From touchdown to wheels up, the Vikings are spending about 60 hours in London. Led by Tyler Williams, the executive director of player health and performance, and sleep consultants, the team crafted a schedule that informs players of the best time to sleep and allots time to spend with the many family members making the trip.
Because the Vikings don't have a bye week upcoming, there's extra focus on when players eat, sleep and establish routines upon returning to Minnesota. The team flight is scheduled to land around 1 a.m. on Monday. Six days before hosting the Bears, players will be encouraged to sleep and fall back into habits as soon as possible.
"We have a whole recovery strategy built up for those guys that first day," Williams said. "Then we'll message another one [Tuesday] and try to get them back into what feels like normalcy and a normal Wednesday."
Defensive lineman Jonathan Bullard played last year at Tottenham Hotspur Stadium with the Falcons and said he learned a valuable lesson about himself.
"I sleep pretty well on planes," Bullard said.
The NFL's global outlook
The logistical strain is one reason why the NFL's flirtation with relocating a team to London, which included Jaguars owner Shad Khan's brief 2018 pursuit of buying Wembley Stadium, has been shelved for now.
But the league is exploring multiple global markets, including the allocation of marketing rights in eight countries last year and the first official camps and fan events in Africa this summer. The Vikings are playing the first of five international games this season, which include three in the U.K., one in Mexico and the first ever — Seahawks vs. Buccaneers on Nov. 13 — in Munich, Germany.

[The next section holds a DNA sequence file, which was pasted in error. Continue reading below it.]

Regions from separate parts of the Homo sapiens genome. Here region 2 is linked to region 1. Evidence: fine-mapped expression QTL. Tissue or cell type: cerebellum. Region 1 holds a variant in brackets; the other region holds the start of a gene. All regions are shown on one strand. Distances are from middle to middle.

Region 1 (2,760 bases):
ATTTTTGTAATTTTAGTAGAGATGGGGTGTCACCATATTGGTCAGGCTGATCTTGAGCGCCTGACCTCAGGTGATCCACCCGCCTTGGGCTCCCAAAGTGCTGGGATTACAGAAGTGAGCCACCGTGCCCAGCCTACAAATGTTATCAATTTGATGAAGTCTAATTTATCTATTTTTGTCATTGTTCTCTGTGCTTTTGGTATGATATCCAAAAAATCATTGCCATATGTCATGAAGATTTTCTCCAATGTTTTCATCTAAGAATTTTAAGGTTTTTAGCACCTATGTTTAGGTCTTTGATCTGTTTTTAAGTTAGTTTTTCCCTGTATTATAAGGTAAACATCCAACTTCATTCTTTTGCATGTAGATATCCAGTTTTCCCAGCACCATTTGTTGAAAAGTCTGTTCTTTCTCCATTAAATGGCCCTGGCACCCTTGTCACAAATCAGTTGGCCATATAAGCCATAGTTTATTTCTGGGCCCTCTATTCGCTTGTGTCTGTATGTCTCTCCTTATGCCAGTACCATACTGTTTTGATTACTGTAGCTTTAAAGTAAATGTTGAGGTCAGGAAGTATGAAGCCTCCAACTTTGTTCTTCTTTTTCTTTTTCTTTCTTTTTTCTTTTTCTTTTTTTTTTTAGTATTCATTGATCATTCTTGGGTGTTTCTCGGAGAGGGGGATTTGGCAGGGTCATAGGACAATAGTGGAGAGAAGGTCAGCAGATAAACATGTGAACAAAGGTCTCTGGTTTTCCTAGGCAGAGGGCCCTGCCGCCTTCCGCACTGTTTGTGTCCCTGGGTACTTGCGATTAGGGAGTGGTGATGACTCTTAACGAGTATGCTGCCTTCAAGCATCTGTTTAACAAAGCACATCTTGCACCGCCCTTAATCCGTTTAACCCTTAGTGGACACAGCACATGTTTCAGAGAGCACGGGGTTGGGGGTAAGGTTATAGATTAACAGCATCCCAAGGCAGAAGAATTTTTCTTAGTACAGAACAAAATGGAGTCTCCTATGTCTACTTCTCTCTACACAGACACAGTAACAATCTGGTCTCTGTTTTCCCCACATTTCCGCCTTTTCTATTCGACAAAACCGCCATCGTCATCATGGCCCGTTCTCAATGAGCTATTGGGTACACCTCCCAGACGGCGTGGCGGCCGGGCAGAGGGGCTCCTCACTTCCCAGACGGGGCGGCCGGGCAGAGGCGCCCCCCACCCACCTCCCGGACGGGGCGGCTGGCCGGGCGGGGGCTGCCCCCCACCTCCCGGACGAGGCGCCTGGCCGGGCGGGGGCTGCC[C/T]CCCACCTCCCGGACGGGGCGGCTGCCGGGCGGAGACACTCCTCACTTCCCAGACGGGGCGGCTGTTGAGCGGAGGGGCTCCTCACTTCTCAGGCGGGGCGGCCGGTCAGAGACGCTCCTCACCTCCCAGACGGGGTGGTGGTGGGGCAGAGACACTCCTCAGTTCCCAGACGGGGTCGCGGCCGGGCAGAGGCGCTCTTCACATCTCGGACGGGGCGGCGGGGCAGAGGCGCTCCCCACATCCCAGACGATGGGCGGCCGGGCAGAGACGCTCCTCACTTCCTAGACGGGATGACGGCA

Vikings officials are bracing for more and trying to establish ways to adapt.
"The NFL's constantly looking to expand their global brand, so I think that is right around the corner," Williams said. "Not out of the question for China, Australia, [or] Japan."
"It's gonna be tough," he added, "but I think that's coming down the road. I think creating a process for guys to understand how to do this and how to make good decisions for themselves and set up a culture like that. I think it's going to help benefit them for those things to come."
The Vikings will also travel north. They're one of two teams, along with the Seahawks, allocated marketing rights in Canada. Seattle already held fan events in Vancouver last month, and the Vikings will eventually, according to Peter O'Reilly, the NFL's executive vice president for club business and league events.
Playing a game in Canada is the next step.
"We're in conversations with multiple [markets] on what future opportunities could be," O'Reilly said. "Clearly, having a world-class, NFL-ready stadium is important in terms of any opportunity to play games up there, so that is one of the multiple criteria."
Down the line, the burden on teams will shrink, said Chad Lundeen, the Vikings' vice president of operations and facilities, when host international cities become more familiar with the new show in town. Smoother NFL operations in London show the progression the league hopes to see multiplied around the world.
"If you step back and look at it, this has gotten better and easier each time," said Lundeen, who has helped organize three London trips. "It's mostly because the league has done it enough now where their staff over there has learned how to do it, the ins and outs and needs of the teams."